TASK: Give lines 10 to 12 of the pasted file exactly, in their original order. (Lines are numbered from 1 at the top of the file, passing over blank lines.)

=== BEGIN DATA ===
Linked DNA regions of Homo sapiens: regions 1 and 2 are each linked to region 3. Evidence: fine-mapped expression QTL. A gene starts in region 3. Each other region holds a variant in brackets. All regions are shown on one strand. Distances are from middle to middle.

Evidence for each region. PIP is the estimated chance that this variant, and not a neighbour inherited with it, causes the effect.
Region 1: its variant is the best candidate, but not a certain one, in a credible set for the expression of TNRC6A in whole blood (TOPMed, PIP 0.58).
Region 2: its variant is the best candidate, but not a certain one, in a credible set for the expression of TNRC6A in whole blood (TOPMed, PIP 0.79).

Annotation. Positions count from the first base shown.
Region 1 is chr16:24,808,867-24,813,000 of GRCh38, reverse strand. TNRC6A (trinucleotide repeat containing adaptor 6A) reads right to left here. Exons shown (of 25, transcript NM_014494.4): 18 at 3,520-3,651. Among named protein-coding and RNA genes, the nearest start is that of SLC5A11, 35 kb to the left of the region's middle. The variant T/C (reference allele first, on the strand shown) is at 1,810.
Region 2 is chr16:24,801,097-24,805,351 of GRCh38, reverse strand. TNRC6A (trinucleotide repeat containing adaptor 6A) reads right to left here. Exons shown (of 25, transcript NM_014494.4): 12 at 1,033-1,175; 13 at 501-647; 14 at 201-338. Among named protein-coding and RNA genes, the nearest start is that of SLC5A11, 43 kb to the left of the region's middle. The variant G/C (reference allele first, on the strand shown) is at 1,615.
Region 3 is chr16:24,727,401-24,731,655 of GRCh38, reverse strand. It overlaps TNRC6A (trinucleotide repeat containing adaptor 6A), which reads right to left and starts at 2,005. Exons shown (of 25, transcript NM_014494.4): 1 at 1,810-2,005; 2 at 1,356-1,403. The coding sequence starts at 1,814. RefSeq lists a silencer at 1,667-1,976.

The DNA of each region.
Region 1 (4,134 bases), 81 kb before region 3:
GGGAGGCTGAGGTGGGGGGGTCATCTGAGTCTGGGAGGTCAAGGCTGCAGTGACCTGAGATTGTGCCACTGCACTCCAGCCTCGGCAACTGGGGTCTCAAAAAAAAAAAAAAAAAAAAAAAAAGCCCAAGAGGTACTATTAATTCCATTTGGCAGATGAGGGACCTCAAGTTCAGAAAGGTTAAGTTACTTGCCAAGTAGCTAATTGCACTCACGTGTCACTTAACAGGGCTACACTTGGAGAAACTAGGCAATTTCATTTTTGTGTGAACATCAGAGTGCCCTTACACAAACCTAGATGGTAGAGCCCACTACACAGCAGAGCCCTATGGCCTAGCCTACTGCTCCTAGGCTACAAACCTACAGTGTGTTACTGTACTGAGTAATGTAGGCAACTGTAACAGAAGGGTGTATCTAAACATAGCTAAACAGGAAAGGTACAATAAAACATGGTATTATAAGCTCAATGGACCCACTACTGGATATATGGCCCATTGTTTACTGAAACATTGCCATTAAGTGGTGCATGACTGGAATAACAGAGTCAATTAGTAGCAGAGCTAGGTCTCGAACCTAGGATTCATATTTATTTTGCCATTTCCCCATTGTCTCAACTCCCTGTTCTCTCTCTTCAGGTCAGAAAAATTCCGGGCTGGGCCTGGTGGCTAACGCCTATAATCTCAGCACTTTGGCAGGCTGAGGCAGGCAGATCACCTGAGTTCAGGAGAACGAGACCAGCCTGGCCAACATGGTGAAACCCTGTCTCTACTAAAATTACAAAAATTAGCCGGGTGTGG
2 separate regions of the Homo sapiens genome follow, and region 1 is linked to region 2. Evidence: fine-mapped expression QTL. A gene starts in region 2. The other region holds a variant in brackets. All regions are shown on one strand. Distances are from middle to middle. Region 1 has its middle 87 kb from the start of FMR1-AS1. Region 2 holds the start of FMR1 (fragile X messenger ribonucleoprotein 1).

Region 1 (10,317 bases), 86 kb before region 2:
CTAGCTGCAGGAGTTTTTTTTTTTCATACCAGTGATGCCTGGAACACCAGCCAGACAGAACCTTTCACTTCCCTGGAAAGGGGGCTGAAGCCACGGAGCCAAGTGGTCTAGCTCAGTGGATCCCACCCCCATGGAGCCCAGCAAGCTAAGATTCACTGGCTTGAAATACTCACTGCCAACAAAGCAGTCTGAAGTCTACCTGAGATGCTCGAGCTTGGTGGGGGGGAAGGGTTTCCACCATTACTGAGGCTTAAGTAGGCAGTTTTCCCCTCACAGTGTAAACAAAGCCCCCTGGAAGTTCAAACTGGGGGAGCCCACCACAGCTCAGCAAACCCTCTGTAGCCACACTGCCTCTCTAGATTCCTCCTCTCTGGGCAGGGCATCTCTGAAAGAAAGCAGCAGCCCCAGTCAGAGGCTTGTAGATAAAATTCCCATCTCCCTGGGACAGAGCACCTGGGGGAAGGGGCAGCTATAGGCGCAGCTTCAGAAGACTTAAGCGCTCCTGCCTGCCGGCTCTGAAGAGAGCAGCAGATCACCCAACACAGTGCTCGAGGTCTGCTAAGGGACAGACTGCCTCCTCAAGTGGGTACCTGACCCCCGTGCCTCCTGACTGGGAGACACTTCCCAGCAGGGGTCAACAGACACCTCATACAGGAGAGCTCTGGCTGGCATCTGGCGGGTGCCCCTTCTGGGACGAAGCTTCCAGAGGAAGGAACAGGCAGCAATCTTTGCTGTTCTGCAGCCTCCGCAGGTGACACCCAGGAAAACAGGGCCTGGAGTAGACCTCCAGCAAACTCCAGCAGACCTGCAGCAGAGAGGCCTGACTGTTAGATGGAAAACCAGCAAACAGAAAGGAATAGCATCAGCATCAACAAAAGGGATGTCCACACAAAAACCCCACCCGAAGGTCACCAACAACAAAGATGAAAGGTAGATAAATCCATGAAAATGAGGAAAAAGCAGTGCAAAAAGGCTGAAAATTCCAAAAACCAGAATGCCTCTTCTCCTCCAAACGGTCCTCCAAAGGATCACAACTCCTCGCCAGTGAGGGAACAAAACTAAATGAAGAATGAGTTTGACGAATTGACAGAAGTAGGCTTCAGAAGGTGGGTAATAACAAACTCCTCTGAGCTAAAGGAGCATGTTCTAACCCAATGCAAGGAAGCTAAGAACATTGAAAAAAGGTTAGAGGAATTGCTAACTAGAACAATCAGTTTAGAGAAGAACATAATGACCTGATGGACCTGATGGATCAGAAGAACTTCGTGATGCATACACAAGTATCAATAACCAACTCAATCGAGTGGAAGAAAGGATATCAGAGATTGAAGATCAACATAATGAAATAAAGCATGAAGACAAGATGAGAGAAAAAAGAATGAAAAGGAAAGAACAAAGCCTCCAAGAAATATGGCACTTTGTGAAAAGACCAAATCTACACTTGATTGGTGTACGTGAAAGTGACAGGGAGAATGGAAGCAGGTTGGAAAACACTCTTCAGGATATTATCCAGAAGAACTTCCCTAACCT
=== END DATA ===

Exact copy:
Region 1 (4,134 bases), 81 kb before region 3:
GGGAGGCTGAGGTGGGGGGGTCATCTGAGTCTGGGAGGTCAAGGCTGCAGTGACCTGAGATTGTGCCACTGCACTCCAGCCTCGGCAACTGGGGTCTCAAAAAAAAAAAAAAAAAAAAAAAAAGCCCAAGAGGTACTATTAATTCCATTTGGCAGATGAGGGACCTCAAGTTCAGAAAGGTTAAGTTACTTGCCAAGTAGCTAATTGCACTCACGTGTCACTTAACAGGGCTACACTTGGAGAAACTAGGCAATTTCATTTTTGTGTGAACATCAGAGTGCCCTTACACAAACCTAGATGGTAGAGCCCACTACACAGCAGAGCCCTATGGCCTAGCCTACTGCTCCTAGGCTACAAACCTACAGTGTGTTACTGTACTGAGTAATGTAGGCAACTGTAACAGAAGGGTGTATCTAAACATAGCTAAACAGGAAAGGTACAATAAAACATGGTATTATAAGCTCAATGGACCCACTACTGGATATATGGCCCATTGTTTACTGAAACATTGCCATTAAGTGGTGCATGACTGGAATAACAGAGTCAATTAGTAGCAGAGCTAGGTCTCGAACCTAGGATTCATATTTATTTTGCCATTTCCCCATTGTCTCAACTCCCTGTTCTCTCTCTTCAGGTCAGAAAAATTCCGGGCTGGGCCTGGTGGCTAACGCCTATAATCTCAGCACTTTGGCAGGCTGAGGCAGGCAGATCACCTGAGTTCAGGAGAACGAGACCAGCCTGGCCAACATGGTGAAACCCTGTCTCTACTAAAATTACAAAAATTAGCCGGGTGTGG
2 separate regions of the Homo sapiens genome follow, and region 1 is linked to region 2. Evidence: fine-mapped expression QTL. A gene starts in region 2. The other region holds a variant in brackets. All regions are shown on one strand. Distances are from middle to middle. Region 1 has its middle 87 kb from the start of FMR1-AS1. Region 2 holds the start of FMR1 (fragile X messenger ribonucleoprotein 1).